Cash-starved local councils in England turn to cuts and outsourcing
Even some Tory MPs fear local services are already at breaking point
However, necessity can be the mother of invention: £3.8 billion worth of social care funding is being transferred from the National Health Service to councils to pay for elderly care – an example of “joined-up thinking”, Cockell concedes.
“This will help older and vulnerable people to stay healthy and remain at home thereby avoiding unnecessary hospital admissions or emergency visits to A&E,” says communities secretary Eric Pickles. For some, the bluff and rotund Yorkshireman – “the model of lean government”, Osborne told MPs jokingly on Wednesday as he announced spending plans for 2015/16 – is the villain of the piece.
Most, if not all of his department’s statisticians have been fired, but his officials are unable to monitor how much of the savings he is demanding are coming from genuine efficiencies, or coming from cutting into the bone of vital services, MPs grumble.
Legacy of poverty
Councils most dependent on Whitehall grants have lost out most, even though they – because of a legacy of poverty and social problems – are also the ones that need the money most.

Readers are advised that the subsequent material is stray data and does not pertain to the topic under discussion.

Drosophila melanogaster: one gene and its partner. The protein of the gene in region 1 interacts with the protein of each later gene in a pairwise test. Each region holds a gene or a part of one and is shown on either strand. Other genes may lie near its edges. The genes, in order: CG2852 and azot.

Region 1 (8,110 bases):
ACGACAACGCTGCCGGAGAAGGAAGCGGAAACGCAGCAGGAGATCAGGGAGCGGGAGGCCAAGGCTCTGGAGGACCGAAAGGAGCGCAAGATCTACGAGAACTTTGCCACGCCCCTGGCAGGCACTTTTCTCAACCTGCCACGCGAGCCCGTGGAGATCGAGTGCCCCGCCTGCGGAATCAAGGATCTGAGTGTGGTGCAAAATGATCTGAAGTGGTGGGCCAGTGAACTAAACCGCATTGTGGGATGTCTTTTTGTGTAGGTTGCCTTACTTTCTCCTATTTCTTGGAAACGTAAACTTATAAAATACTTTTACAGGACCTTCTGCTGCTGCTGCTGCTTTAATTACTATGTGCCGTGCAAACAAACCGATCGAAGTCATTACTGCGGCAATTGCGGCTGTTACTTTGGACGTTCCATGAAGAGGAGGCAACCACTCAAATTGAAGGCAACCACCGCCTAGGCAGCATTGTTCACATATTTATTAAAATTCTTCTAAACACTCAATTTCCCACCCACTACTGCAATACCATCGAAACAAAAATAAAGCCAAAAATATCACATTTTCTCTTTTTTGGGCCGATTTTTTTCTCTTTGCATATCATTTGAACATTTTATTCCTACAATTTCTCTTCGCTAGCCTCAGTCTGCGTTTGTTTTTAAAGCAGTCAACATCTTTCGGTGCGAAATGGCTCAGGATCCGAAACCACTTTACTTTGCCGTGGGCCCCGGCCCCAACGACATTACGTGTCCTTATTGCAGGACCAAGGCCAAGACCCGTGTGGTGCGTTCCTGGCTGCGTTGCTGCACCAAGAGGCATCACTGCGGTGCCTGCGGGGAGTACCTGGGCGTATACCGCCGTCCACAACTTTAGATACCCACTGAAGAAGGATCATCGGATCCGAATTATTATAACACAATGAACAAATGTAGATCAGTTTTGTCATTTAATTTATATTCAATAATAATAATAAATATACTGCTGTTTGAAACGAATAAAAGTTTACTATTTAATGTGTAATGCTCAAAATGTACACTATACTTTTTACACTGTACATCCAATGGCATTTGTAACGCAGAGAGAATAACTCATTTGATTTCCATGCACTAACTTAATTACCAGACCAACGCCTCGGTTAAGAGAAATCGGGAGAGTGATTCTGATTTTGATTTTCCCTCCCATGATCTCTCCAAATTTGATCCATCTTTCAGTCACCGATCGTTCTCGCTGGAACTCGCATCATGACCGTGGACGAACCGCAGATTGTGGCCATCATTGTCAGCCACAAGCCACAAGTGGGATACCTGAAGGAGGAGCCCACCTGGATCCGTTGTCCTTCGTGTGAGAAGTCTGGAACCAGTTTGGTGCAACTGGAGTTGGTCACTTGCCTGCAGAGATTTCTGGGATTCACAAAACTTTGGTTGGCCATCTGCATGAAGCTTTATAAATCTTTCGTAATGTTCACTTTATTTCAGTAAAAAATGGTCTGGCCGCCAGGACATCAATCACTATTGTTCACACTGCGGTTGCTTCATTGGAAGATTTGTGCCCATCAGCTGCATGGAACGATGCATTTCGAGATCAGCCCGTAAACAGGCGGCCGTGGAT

Under changes, councils will be able to keep a share of business rates revenue, rather than having to send it on directly to London, though business fears that this will just encourage them to increase it.
Pickles, however, is no mood to listen to complaints, saying council tax arrears ran to £691 million in March this year, though he is less likely to point out that this means that over 97 per cent of people are paying up.
For him, the model to be followed is the “tri-borough” co-operation agreement provisionally reached in London this year between Westminster City Council, Hammersmith & Fulham and Kensington and Chelsea.
Five hundred staff will go – nearly 40 per cent of them middle and senior managers.
Meanwhile, the 2,000 buildings run by the three councils will be managed by an outside contractor, which has been given a 10-year, £150 million deal.
The leader in this field is Barnet in north London – the so-called EasyJet Council because it wants to contract hundreds of millions worth of services to private industry – has fended off local opposition in a High Court battle in April.
Nearly 800 jobs would be hived off, including planners, road maintenance, food and restaurant inspectors and the staff who tend to the council’s cemeteries. For Pickles, Barnet is the future. For others it is the nightmare.